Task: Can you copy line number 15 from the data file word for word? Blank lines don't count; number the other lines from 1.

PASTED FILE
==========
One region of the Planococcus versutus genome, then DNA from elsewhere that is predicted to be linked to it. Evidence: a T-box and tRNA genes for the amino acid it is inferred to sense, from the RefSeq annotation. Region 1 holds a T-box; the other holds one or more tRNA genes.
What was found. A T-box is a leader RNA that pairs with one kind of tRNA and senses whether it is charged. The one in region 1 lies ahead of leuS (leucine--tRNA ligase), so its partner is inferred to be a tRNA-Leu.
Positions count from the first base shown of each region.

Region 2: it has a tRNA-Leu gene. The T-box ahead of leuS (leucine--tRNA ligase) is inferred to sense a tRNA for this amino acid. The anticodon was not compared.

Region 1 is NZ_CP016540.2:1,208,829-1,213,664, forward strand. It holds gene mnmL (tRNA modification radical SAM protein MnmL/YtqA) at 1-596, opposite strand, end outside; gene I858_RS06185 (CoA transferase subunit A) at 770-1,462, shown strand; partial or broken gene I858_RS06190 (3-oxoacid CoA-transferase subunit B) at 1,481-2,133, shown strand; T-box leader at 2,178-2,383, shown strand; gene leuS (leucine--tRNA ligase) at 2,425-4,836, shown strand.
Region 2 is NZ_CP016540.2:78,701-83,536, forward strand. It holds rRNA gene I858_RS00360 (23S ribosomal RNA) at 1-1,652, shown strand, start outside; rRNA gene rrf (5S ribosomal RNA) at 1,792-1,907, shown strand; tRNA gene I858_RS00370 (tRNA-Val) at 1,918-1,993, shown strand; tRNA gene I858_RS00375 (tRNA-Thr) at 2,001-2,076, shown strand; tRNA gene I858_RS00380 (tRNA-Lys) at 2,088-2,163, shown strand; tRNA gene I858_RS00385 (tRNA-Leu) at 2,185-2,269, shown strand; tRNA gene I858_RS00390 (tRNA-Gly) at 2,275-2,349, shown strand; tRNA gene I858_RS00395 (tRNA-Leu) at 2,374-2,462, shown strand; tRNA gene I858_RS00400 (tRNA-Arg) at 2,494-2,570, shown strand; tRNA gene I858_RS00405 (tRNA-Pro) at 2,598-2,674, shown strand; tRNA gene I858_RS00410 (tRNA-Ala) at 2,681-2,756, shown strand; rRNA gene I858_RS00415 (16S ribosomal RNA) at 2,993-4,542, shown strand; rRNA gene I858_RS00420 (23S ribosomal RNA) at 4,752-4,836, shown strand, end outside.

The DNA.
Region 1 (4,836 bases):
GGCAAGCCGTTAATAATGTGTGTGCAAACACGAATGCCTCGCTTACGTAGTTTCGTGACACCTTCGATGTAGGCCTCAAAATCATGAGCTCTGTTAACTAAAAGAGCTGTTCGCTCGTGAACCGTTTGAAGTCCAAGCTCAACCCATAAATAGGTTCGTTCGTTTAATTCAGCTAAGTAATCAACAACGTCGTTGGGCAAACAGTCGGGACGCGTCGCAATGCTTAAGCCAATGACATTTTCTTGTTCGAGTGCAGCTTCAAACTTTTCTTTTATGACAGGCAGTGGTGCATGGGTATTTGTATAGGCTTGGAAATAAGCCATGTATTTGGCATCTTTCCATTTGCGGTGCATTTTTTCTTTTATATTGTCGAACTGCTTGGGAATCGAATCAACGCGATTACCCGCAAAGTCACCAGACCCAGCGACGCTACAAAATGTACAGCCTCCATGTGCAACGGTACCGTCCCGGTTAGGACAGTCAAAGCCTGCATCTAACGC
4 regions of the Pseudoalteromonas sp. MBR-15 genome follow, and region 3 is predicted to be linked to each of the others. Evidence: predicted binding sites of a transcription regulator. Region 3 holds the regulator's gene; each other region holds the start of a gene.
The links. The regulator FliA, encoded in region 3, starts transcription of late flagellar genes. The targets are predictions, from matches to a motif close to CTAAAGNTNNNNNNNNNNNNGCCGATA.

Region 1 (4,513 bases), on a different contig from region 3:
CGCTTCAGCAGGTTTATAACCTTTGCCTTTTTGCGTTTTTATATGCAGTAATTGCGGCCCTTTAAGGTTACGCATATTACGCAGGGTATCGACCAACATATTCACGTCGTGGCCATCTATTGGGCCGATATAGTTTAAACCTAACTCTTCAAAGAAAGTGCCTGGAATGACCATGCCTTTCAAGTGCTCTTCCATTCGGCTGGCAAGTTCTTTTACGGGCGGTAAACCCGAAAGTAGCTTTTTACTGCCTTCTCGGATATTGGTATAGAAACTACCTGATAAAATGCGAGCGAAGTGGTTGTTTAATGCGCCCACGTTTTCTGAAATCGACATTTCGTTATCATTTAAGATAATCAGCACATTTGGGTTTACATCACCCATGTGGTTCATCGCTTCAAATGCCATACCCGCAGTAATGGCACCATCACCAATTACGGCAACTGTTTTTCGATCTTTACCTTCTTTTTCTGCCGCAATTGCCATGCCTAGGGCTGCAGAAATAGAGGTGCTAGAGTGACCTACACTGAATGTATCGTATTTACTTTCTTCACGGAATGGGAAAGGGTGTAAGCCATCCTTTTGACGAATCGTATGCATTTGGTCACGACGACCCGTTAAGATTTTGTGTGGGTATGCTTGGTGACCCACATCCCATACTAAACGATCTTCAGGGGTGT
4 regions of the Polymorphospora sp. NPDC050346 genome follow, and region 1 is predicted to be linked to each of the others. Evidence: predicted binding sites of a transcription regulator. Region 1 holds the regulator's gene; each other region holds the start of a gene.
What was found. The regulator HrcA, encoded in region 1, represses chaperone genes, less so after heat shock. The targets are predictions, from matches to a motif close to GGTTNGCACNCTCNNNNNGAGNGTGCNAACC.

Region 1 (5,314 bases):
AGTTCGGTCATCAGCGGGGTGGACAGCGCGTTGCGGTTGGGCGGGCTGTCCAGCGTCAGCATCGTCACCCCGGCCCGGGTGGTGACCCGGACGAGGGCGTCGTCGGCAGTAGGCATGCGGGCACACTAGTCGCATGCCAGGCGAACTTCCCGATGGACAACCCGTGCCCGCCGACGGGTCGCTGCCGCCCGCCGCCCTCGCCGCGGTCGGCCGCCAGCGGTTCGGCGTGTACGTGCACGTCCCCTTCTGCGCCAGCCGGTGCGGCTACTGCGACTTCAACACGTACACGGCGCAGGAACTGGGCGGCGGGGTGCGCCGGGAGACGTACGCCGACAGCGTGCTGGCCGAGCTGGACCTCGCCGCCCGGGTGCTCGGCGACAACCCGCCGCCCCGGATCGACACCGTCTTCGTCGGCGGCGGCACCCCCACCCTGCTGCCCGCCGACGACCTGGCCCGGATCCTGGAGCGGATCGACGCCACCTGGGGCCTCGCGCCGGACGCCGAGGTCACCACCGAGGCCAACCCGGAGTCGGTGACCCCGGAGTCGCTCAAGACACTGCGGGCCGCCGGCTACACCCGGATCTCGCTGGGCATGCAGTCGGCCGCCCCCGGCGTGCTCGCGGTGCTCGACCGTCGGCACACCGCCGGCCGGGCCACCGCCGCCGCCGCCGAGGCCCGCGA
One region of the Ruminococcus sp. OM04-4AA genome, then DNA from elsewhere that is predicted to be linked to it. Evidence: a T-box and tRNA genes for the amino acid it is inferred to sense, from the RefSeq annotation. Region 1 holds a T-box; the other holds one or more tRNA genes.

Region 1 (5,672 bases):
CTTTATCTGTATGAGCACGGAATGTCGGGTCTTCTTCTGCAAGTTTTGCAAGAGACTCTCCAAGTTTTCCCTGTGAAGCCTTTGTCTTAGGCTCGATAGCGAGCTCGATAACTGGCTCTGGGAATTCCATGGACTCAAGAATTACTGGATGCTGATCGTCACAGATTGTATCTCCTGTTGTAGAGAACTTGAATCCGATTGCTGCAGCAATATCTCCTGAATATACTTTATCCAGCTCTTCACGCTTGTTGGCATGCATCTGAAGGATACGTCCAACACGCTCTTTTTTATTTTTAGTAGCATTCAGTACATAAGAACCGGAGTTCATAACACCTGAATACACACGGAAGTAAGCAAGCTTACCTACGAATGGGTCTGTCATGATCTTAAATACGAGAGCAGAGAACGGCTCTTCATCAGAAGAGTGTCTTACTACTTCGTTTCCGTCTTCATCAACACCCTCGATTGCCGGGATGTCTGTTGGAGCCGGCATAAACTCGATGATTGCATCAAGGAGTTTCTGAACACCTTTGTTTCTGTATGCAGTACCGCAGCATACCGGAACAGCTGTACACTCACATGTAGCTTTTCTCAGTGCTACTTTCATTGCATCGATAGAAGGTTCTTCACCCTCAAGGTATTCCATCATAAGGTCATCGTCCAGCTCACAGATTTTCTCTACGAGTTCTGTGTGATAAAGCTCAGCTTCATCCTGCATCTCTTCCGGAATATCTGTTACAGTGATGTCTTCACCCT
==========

What was found. The regulator HrcA, encoded in region 1, represses chaperone genes, less so after heat shock. The targets are predictions, from matches to a motif close to GGTTNGCACNCTCNNNNNGAGNGTGCNAACC.